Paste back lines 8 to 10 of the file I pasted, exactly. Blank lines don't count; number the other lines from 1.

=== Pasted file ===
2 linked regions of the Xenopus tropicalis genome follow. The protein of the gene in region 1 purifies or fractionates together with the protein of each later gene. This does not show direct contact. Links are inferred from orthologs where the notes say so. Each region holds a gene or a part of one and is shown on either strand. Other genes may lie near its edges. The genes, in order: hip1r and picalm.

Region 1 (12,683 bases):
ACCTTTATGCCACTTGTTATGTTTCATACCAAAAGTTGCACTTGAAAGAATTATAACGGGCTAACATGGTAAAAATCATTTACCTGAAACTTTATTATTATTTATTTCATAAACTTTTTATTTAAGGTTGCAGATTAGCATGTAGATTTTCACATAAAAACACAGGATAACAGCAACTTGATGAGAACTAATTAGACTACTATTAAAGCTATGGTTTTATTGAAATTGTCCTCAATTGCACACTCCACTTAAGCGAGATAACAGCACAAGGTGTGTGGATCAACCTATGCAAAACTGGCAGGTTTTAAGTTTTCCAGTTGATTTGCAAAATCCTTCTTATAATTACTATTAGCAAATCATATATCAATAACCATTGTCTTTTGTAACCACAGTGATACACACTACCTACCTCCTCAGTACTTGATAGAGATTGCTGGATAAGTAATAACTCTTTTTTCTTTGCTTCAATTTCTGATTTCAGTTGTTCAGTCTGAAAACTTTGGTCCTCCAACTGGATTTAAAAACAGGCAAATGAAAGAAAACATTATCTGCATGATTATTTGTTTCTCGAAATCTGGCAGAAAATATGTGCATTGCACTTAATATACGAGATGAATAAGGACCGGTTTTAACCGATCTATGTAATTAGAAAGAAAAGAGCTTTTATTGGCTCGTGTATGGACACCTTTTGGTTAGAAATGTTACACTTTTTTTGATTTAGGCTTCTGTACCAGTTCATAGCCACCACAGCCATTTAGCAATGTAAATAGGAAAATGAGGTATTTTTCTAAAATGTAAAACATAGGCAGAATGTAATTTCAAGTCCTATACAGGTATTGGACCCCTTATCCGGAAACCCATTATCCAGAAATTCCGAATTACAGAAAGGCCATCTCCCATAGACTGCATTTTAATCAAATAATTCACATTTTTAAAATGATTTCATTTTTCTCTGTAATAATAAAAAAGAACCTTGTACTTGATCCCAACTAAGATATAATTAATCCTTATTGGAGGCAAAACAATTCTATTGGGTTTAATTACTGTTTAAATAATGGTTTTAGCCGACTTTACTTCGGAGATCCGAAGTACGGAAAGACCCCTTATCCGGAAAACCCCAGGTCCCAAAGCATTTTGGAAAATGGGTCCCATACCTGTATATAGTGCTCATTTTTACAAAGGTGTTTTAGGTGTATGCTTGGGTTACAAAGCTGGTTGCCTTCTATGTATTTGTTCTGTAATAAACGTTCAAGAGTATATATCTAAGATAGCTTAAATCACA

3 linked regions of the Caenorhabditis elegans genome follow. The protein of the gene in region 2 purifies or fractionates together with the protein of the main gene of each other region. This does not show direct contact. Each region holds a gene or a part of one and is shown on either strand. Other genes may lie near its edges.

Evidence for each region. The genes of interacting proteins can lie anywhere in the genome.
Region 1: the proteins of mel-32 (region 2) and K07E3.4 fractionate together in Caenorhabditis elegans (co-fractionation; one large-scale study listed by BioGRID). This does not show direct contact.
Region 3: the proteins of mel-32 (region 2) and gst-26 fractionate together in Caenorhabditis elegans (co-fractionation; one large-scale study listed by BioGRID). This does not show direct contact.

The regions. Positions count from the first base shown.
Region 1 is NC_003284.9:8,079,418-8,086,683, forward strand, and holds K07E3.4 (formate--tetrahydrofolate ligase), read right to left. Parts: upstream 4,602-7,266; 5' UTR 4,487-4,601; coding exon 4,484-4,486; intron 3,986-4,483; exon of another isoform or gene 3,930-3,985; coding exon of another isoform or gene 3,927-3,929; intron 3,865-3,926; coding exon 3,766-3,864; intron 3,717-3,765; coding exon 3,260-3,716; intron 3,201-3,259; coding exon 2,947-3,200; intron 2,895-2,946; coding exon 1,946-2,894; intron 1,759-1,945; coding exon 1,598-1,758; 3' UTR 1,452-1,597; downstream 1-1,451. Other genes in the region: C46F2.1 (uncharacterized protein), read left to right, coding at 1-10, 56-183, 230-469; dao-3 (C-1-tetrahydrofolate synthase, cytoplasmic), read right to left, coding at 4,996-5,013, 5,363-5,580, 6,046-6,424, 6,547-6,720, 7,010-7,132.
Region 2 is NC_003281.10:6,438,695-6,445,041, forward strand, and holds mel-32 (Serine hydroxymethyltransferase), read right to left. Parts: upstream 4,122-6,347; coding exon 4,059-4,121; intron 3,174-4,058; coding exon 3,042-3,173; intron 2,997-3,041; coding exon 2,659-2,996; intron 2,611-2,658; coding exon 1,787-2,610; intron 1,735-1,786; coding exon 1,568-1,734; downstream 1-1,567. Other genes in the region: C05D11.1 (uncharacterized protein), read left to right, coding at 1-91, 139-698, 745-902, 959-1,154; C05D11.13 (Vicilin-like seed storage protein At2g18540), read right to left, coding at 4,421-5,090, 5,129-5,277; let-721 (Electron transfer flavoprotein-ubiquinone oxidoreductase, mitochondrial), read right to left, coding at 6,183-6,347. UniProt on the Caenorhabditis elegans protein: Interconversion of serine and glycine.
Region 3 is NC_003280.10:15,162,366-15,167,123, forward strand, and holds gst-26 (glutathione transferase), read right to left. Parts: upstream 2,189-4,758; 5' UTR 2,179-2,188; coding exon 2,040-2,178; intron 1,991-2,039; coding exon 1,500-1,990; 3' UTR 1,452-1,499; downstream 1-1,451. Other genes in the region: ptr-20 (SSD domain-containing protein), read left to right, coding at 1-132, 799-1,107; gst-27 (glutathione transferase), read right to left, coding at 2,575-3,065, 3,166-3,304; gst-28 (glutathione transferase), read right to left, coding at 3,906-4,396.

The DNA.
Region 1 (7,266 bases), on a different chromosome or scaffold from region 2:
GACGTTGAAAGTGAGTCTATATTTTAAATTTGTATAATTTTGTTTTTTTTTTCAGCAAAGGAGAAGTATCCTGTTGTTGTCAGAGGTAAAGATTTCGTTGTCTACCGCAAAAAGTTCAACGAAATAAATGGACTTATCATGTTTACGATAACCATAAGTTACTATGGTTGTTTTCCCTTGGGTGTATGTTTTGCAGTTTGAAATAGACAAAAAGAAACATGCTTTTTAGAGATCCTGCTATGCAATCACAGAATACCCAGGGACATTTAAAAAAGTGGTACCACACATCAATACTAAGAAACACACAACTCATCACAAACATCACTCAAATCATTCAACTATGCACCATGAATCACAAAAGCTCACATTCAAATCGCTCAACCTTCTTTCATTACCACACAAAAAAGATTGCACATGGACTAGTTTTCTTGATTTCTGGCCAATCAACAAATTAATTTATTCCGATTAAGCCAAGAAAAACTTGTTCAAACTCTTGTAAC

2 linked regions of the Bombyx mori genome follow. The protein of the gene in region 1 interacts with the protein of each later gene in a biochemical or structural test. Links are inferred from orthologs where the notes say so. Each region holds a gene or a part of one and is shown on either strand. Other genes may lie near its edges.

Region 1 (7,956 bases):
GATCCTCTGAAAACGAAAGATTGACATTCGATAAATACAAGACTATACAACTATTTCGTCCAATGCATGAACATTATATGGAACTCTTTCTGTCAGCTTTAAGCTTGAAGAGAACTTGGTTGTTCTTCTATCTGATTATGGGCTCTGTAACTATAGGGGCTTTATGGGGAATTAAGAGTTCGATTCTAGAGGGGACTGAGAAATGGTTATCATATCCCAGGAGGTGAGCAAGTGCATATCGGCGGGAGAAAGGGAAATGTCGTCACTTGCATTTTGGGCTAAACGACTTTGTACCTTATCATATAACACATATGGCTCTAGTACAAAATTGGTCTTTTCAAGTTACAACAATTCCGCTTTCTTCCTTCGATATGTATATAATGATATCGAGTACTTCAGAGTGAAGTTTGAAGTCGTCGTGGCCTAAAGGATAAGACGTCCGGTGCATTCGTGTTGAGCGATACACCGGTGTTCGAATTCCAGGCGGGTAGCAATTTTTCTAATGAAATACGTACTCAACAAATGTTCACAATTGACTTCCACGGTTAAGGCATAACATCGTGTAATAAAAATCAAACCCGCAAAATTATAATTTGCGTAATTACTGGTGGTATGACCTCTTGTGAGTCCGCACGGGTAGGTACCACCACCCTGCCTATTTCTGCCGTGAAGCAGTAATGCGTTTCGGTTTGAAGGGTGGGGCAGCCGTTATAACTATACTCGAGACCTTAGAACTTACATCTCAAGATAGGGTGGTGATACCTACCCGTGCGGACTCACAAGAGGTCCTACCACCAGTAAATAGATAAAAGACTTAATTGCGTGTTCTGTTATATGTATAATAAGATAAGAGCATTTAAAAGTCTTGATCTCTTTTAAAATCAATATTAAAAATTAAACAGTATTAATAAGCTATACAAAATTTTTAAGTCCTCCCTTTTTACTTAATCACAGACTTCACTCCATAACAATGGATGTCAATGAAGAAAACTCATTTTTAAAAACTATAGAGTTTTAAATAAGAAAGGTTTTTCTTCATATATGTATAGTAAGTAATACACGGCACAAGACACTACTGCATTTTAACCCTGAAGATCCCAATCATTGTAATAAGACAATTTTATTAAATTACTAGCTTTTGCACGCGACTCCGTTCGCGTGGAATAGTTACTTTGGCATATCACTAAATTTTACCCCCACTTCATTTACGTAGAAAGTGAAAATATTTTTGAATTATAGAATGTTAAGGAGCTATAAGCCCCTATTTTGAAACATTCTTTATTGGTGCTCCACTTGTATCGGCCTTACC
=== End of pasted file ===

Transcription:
The regions. Positions count from the first base shown.
Region 1 is NC_003284.9:8,079,418-8,086,683, forward strand, and holds K07E3.4 (formate--tetrahydrofolate ligase), read right to left. Parts: upstream 4,602-7,266; 5' UTR 4,487-4,601; coding exon 4,484-4,486; intron 3,986-4,483; exon of another isoform or gene 3,930-3,985; coding exon of another isoform or gene 3,927-3,929; intron 3,865-3,926; coding exon 3,766-3,864; intron 3,717-3,765; coding exon 3,260-3,716; intron 3,201-3,259; coding exon 2,947-3,200; intron 2,895-2,946; coding exon 1,946-2,894; intron 1,759-1,945; coding exon 1,598-1,758; 3' UTR 1,452-1,597; downstream 1-1,451. Other genes in the region: C46F2.1 (uncharacterized protein), read left to right, coding at 1-10, 56-183, 230-469; dao-3 (C-1-tetrahydrofolate synthase, cytoplasmic), read right to left, coding at 4,996-5,013, 5,363-5,580, 6,046-6,424, 6,547-6,720, 7,010-7,132.
Region 2 is NC_003281.10:6,438,695-6,445,041, forward strand, and holds mel-32 (Serine hydroxymethyltransferase), read right to left. Parts: upstream 4,122-6,347; coding exon 4,059-4,121; intron 3,174-4,058; coding exon 3,042-3,173; intron 2,997-3,041; coding exon 2,659-2,996; intron 2,611-2,658; coding exon 1,787-2,610; intron 1,735-1,786; coding exon 1,568-1,734; downstream 1-1,567. Other genes in the region: C05D11.1 (uncharacterized protein), read left to right, coding at 1-91, 139-698, 745-902, 959-1,154; C05D11.13 (Vicilin-like seed storage protein At2g18540), read right to left, coding at 4,421-5,090, 5,129-5,277; let-721 (Electron transfer flavoprotein-ubiquinone oxidoreductase, mitochondrial), read right to left, coding at 6,183-6,347. UniProt on the Caenorhabditis elegans protein: Interconversion of serine and glycine.